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Christian Community Bible

Tamaño de letra: Aumentar - Reducir - Original

1 Kings


The period of the Kings is the third stage in Israel’s history. It follows the period of the Patriarchs (Abraham in 1750 B.C.) and that of the Exodus and the Conquest (Moses in 1250 B.C.).
David captured Jerusalem around 1000 B.C. After Solomon’s death in 932 B.C., the Kingdom of David and his son Solomon would be divided. The northern part, called the Kingdom of Israel, would cease to exist as a nation two centuries later. The southern part, called the Kingdom of Judah, would last until the year 587 B.C., the year of the destruction of Jerusalem and the Temple, and of the Exile to Babylon.
This period covers a total of four centuries. These four centuries of the Kings are the most important in sacred history because these are the period during which God raised up proph ets from among his people.
The greater part of the Bible was written during those four centuries. It was not only the major prophets who produced writings, e.g., Isaiah and Jeremiah. There were also groups of prophets of lesser importance who wrote much of Israel’s history, such as the greater part of the pages of Genesis and Exodus, the books of Deuteronomy, Joshua, Judges, Samuel and Kings.
We can say that the period of the Kings is the most important period in sacred history. It is also the time which we know with the greatest precision.
These four centuries would appear to be the time of the Kingdom of Israel’s decadence if we paid attention only to its wealth and power. But during these four centuries, through trials, persecutions and difficulties of all kinds, Israel’s faith matured to the point of reaching, in the great prophets, a sublimity and clarity which only Christ would enhance.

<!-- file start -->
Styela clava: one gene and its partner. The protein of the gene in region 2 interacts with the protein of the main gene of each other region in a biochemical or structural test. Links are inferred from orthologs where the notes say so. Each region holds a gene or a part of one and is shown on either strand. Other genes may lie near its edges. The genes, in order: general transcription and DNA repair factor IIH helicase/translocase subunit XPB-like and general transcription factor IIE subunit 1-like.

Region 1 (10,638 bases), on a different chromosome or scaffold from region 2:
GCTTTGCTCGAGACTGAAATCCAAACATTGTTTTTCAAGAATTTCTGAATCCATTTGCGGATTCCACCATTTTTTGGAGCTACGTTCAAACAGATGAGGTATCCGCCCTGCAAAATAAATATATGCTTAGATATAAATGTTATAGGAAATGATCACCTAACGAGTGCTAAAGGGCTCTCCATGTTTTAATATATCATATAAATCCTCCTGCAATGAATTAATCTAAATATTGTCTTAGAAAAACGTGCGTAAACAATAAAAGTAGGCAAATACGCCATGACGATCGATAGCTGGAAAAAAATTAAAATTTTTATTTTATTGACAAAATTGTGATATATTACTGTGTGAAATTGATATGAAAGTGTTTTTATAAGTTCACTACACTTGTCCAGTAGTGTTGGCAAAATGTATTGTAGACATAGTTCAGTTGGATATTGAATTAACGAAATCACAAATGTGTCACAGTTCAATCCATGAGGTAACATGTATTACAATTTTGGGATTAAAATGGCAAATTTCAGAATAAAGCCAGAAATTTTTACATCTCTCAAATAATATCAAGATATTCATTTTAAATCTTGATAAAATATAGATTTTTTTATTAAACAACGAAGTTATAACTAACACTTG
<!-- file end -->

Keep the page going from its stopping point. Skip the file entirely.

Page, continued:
The Book of Kings
In the beginning, the actual books of Kings formed one book. This work is the fruit of the prophets’ reflection and was edited during the Exile in Babylon.
It is a religious history. And the events which other historians would consider important are deliberately omitted. For instance, it hardly discusses the important reigns of Omri and of Jeroboam II in Samaria. Its judgment on the Kings of Israel (Kingdom of Samaria) is always negative, blaming them for the division of the ancient Kingdom of David. Only a few kings of Judah are praised for their loyalty to Yahweh.
We can easily note three parts:
– the grandeur of Solomon’s reign and of the Temple;
– the history of the two kingdoms of Israel and Judah after their division;
– after the destruction of the Kingdom of Israel, the history of Judah until Jerusalem’s destruction in 587.
The chapters referring to Elijah and Elisha form a unit apart: 1 K 17–19 and 2 K 2–8.